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Low-risk patients subject to costly, unnecessary breast imaging, says study

by Lauren Dubinsky, Senior Reporter | July 23, 2018
CT Molecular Imaging MRI PET Women's Health X-Ray
UCSF doc explains what can
be done to fix this
New research published in JNCCN revealed that many low-risk patients are receiving high-cost breast imaging procedures that are not recommended.

“While the utilization of imaging has plateaued or even declined in recent years for other diagnoses, imaging utilization continues to increase in cancer care,” Dr. Benjamin Franc of UC San Francisco told HCB News. “We wanted to investigate whether this utilization is rational or whether there are areas where we could improve the value patients receive.”

It’s well known that some patients forgo annual mammograms but on the opposite end of the spectrum, some are undergoing unnecessary full-body scans. These scans can cost anywhere from $2,000 to $8,000, which puts a huge burden on patients with high-deductible insurance policies.
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The American Society of Clinical Oncology and the National Comprehensive Cancer Network published guidelines that recommend women with non-metastatic breast cancer should receive annual physical exams and mammograms, but not full-body CT, MR, PET or bone scans.

Franc and his team obtained data on 36,045 women between the ages of 18 and 64 who had surgery for cancer in one breast between 2010 and 2012. This data came from the Truven Health MarketScan Commercial Database.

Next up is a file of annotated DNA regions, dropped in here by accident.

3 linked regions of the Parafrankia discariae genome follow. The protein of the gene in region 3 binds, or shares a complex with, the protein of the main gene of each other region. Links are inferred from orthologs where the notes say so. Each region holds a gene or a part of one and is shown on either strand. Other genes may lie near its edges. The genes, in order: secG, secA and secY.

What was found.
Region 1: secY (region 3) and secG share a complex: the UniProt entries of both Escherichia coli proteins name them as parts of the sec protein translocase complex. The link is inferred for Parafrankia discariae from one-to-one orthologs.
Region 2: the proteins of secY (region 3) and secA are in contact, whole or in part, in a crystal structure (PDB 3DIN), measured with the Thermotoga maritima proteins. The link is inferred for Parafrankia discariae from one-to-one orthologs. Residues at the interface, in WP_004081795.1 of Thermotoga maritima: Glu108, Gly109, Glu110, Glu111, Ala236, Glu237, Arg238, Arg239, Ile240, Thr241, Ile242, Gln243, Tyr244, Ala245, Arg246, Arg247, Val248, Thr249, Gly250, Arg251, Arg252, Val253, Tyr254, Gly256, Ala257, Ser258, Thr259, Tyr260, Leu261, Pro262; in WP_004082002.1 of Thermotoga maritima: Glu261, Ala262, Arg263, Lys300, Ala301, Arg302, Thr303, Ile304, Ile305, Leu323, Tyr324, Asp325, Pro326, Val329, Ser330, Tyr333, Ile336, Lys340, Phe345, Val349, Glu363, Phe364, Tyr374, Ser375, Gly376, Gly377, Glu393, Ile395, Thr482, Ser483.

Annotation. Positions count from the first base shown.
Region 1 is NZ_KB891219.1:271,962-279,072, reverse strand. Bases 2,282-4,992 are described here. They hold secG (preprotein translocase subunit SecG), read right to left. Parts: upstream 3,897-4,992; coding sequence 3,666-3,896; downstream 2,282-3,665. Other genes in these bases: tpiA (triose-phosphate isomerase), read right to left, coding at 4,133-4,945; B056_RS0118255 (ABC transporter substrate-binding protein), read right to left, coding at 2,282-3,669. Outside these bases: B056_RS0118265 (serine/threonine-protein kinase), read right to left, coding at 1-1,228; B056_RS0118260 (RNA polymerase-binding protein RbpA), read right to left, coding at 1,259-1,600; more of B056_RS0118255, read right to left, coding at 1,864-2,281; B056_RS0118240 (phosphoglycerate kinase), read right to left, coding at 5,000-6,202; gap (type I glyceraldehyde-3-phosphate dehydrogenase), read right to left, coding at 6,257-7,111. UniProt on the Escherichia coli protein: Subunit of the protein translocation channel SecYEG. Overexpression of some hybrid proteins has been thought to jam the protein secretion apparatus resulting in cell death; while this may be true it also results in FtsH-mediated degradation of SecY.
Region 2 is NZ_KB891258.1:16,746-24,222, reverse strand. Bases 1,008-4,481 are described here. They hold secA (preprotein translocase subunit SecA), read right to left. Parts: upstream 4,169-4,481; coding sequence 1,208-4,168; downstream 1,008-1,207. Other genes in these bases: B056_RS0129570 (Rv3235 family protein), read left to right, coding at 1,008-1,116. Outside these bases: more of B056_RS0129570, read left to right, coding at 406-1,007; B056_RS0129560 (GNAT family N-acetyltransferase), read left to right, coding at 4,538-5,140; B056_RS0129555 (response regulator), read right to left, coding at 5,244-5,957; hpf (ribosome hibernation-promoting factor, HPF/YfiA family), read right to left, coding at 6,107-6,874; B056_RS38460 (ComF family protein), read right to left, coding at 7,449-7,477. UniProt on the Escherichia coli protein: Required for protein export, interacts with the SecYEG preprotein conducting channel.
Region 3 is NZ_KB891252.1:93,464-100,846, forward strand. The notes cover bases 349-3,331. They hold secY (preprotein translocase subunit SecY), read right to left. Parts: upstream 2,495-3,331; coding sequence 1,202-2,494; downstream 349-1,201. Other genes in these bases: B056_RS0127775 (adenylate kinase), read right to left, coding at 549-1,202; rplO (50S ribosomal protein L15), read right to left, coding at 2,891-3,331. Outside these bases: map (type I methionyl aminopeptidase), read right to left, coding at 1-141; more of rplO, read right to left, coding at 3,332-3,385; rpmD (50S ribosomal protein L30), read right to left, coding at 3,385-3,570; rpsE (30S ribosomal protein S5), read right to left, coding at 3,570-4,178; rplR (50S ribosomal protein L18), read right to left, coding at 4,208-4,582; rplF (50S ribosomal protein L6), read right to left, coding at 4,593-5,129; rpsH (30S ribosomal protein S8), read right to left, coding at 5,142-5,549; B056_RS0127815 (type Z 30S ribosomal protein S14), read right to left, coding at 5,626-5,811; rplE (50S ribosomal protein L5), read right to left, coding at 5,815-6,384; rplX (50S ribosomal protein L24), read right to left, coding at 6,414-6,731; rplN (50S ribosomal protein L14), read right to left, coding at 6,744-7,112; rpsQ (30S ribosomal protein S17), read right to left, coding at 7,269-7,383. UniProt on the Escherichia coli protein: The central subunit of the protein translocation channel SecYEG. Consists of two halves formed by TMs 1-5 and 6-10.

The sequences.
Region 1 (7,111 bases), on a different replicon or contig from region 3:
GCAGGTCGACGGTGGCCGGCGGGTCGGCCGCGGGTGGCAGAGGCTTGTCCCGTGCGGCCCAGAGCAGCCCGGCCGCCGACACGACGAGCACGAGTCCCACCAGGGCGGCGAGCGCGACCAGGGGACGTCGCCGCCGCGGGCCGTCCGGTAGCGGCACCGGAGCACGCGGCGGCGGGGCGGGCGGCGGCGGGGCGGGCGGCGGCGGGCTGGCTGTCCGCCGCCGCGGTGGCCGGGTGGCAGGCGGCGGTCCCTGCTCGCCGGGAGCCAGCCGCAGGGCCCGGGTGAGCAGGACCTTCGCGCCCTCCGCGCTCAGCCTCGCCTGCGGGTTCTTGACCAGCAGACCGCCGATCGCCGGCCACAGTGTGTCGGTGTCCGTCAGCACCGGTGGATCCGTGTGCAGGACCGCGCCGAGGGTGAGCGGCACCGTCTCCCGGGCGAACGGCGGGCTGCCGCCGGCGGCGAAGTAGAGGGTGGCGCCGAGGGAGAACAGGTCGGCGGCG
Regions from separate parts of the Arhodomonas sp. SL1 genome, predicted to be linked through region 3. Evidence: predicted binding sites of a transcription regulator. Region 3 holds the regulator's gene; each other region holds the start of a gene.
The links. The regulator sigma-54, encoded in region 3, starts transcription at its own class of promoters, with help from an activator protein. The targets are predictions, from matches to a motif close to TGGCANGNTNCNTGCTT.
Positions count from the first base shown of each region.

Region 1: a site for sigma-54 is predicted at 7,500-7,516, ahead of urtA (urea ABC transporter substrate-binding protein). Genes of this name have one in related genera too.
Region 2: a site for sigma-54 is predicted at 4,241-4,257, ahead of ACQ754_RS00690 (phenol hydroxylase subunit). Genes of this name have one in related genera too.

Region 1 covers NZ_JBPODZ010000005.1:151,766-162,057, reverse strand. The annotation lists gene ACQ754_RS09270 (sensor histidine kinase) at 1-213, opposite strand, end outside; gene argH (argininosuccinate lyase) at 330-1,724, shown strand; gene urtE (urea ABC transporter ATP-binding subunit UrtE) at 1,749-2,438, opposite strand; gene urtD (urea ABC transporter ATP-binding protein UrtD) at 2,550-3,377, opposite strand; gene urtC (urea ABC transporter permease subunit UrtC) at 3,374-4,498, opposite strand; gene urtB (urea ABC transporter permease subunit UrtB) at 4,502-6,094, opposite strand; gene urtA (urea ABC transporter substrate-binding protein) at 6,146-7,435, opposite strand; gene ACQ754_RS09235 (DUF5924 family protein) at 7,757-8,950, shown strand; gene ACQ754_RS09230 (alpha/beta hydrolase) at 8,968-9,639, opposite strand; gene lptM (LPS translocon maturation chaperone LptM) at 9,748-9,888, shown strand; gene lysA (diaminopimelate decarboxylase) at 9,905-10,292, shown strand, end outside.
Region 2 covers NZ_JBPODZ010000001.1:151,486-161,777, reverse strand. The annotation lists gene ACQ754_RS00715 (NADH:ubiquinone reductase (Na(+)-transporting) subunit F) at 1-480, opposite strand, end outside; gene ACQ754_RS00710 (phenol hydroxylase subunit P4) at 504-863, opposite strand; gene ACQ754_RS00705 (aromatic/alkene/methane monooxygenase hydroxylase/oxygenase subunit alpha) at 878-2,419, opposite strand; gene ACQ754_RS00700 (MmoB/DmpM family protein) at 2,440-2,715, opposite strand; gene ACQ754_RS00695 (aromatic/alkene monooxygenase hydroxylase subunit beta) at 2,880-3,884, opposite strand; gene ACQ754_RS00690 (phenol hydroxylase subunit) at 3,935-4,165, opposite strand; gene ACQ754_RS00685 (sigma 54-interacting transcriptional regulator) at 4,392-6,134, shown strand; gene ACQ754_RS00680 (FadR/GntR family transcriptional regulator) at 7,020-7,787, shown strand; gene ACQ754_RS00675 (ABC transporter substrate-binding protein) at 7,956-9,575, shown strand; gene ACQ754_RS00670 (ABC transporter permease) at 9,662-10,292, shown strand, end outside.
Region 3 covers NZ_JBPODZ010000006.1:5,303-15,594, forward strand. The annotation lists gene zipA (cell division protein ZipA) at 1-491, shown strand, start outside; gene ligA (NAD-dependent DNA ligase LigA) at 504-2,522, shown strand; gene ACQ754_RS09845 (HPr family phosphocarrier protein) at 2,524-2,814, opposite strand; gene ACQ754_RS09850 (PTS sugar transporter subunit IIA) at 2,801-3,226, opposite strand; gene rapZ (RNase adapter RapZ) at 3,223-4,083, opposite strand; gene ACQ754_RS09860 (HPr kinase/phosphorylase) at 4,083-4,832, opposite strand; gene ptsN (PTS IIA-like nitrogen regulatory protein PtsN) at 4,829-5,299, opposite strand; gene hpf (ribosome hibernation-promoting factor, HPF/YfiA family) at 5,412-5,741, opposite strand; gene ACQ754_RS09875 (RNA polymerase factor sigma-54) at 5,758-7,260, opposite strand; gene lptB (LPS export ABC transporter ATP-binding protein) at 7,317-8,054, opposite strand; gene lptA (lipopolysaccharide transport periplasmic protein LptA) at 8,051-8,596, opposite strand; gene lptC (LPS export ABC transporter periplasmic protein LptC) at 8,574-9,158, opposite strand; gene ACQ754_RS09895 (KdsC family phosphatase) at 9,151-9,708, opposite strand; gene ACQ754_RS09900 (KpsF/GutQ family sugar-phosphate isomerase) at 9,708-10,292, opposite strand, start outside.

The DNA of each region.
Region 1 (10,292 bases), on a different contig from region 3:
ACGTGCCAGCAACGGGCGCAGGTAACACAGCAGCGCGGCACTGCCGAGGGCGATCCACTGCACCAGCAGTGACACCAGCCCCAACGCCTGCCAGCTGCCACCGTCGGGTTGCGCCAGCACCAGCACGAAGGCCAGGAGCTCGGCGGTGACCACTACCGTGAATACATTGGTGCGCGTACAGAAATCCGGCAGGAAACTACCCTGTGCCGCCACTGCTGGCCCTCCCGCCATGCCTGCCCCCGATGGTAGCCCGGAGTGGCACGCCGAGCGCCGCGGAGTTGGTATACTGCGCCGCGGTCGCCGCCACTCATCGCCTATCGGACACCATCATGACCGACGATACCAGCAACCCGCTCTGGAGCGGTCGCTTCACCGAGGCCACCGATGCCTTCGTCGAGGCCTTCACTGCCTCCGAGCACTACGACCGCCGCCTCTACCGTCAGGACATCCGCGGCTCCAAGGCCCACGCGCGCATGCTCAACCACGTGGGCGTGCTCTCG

They evaluated the patients over an 18-month period and found that 70.8 percent of women received at least one dedicated breast imaging exam (either a mammogram or MR), which are recommended for this patient population. However, 31.7 percent underwent at least one high-cost imaging procedure and 12.5 percent had at least one PET scan.

The team found no concrete evidence, but they suspect this is due to the differences in common practices among hospitals and physician groups.

Franc explained that there is no single solution for this — the guidelines from medical associations are helpful, but they cannot fit every possible scenario.

“We are currently working directly with physicians and patients to better understand the drivers of under- and over- utilization,” he added. “I suspect that any solution to these issues will include tools or frameworks that improve coordination of care between physician providers, improve access to data across different health systems, and facilitate communication between patients and their doctors.”

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